How One Act of Kindness Changed Me

Sep 20, 2017 By Rhodes Conover, FIRST Alumnus; Student, Florida Polytechnic University




High fives between team members

We had failed. As other teams celebrated their victories, our robot sat motionless on the playing field; each cheer from the crowd felt like salt in our wounds.

I was a high school sophomore competing at a regional FIRST Robotics Competition event. I was young and shortsighted, with little sense of perspective. Now, I’m a senior at one of the top engineering colleges in Florida, thanks in part to my FIRST experience. FIRST taught me things that were crucial to my future success — not just about engineering, but about life. Other high school experiences simply do not match up.

I remember walking away from that dreaded match feeling so defeated, until another team’s build captain offered to help fix our robot. Over the next four hours, Rory helped us patch errors and strengthen connections. By match seven, it was working, and we even scored a few points!

Here are four lessons Rory’s act of kindness taught me:

1. Gracious Professionalism

When asked later on why she had chosen to help us — and miss three of her own matches — Rory cited a FIRST term we had heard before, but never seen in practice: Gracious Professionalism. That’s is the belief that competition does not equal disrespect. At its core, it is the expectation that those who compete should passionately root for their own team, but never root against or put down their opponent. It is the belief that through collaboration, each team becomes stronger. Even though we all compete for first prize, “last place” is respected because it’s worth celebrating when everyone is at their best.

I used to believe that weakening others was simply collateral damage en route to my larger goal. Rory taught me that intense competition does not impair my (our) ability to be respectful or successful. I now understand that the highest form of professionalism is gracious by nature. I have found that most employers (and people in general) search for individuals who are gracious in both victory and defeat, who don’t foster malice or selfishness. They search for gracious professionals.

2. The Spirit of the Law

If Rory had looked the other way, no one would have accused her of failing to show Gracious Professionalism. She had every opportunity to ignore our plight for her own benefit. After all, we hadn’t even asked for her help. But instead, she took an opportunity to demonstrate a key feature of leadership: understanding the spirit of the law.

Rhodes Conover profile
FIRST Alum Rhodes Conover is a student at Florida Polytechnic University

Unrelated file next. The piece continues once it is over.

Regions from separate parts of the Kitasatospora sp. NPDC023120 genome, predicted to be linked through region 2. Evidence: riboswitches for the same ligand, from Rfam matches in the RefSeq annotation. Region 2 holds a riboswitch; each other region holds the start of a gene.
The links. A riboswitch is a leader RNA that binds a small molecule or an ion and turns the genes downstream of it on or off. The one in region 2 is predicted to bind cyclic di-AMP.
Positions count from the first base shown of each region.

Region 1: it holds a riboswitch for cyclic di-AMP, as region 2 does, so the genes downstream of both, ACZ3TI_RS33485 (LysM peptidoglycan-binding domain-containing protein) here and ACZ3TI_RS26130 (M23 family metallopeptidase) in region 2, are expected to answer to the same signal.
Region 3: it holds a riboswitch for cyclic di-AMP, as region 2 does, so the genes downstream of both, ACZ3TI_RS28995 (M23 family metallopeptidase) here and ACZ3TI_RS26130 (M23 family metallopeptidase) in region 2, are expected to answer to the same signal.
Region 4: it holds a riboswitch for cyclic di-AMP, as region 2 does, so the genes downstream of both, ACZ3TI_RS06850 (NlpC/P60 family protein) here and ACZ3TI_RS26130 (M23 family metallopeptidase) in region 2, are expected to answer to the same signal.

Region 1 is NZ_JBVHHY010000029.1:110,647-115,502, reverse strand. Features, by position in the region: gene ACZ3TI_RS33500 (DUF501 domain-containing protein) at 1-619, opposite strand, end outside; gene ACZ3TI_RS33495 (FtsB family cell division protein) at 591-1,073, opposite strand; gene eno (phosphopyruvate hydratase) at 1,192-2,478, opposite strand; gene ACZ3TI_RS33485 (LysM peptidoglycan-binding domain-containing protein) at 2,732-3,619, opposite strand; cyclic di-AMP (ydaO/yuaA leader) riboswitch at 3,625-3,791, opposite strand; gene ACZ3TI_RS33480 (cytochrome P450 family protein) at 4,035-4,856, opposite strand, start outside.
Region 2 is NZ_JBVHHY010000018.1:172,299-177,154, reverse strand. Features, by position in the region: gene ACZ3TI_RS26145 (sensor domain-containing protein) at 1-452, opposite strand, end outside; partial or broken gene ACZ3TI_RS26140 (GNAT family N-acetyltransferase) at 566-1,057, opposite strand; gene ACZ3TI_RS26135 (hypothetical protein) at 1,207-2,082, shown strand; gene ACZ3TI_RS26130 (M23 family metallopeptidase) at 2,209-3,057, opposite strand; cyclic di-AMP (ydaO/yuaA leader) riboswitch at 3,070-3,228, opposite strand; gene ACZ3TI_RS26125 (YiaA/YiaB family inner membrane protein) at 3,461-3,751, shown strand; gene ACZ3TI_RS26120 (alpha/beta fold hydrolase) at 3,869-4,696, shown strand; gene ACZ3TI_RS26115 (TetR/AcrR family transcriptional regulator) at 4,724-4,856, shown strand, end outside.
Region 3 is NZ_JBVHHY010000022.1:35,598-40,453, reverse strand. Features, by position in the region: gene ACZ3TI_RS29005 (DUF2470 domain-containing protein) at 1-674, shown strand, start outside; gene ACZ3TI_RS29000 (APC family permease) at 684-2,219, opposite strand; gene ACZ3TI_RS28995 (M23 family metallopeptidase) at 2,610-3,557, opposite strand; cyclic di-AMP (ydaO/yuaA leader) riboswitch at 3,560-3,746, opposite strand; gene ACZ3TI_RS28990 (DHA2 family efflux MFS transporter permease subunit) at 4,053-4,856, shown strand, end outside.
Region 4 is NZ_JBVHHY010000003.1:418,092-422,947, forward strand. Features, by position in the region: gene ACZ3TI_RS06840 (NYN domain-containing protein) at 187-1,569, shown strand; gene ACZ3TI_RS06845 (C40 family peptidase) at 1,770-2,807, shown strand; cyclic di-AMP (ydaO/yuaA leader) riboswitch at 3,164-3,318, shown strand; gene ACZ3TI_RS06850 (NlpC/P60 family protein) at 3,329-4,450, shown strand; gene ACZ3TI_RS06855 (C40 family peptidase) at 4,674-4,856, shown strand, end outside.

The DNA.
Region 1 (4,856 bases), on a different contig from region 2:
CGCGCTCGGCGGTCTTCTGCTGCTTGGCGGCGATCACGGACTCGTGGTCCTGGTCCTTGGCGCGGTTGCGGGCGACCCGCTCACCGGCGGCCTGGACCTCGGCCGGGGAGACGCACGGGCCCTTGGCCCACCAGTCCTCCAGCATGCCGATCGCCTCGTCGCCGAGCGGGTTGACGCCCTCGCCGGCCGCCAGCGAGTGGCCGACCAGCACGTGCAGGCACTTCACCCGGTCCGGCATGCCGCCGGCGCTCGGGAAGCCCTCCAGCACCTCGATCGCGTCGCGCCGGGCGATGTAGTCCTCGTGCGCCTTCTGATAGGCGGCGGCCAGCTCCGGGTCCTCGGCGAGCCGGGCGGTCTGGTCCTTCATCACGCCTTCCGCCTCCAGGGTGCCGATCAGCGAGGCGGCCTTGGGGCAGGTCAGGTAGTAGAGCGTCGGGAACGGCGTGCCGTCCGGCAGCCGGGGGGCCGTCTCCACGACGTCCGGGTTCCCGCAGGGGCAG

If knowledge is knowing the rules that bind you, wisdom is knowing when to bend those rules (even when it’s not to your advantage). In this case, nothing in the competition rulebook stated that Rory had to help us. But she understood that the rulebook was created to encourage her to help.

Unfortunately, I’ve seen too many leaders strictly follow rules, without any sense or understanding of the situation, to the detriment of all involved. Ironically, this action is nothing more than a robot could do. Because of my FIRST experience, I now lead with the mindset that Rory taught me, including when serving as student body treasurer at my university. Despite requests by my colleagues to apply rules literally, I applied rules with common sense. This leadership style allowed those I worked with to try new things and allowed us to reach new heights as a team.

3. Leadership

Rory was a critical leader on a competitive team, yet she did not hesitate to drop what she was doing to help us. At first, we couldn’t understand how such a pivotal team member could leave for even a moment, let alone an afternoon. She assured us that her entire build team was able to handle any situation in her stead. My team took this lesson to heart when we attempted to reorganize our team structure the following year. Good leaders motivate and organize others, but also get their hands dirty when needed. The best leaders encompass all of those traits while creating leaders below them and making every team member feel like they are contributing to something larger.

By the time I started college on the path to my own STEM career, I had already learned a great deal about management and leadership from FIRST. I became the project manager for my team’s capstone design project, and I emphasized perspective and individual leadership. Our team did very well and was praised by professor and industry alike.

4. More Than Robots

Officially, our team lost that competition. But rankings don’t matter. FIRST (and life) is about more than building winning robots. It is about leadership, friendship, and personal growth. My senior year, even though I was leading software development, I spent one of our three competition days helping a rookie team get their robot working — not because I was required to, or felt socially obligated, but because it was right. I wouldn’t have made that choice without FIRST. I am better because of Rory. I am better because of FIRST. So to FIRST and Rory: Thank you.

Rhodes Conover is a senior at Florida Polytechnic University, majoring in computer engineering. He was a member of the University’s Inaugural Class. In addition to his studies, he enjoys writing stand-up comedy, watching and analyzing baseball, and playing complex strategy board games.

If you have an inspiring story or piece of wisdom that you’ve picked up through your experiences in the FIRST community, please reach out to us at and inquire about becoming a guest contributor for Inspire.

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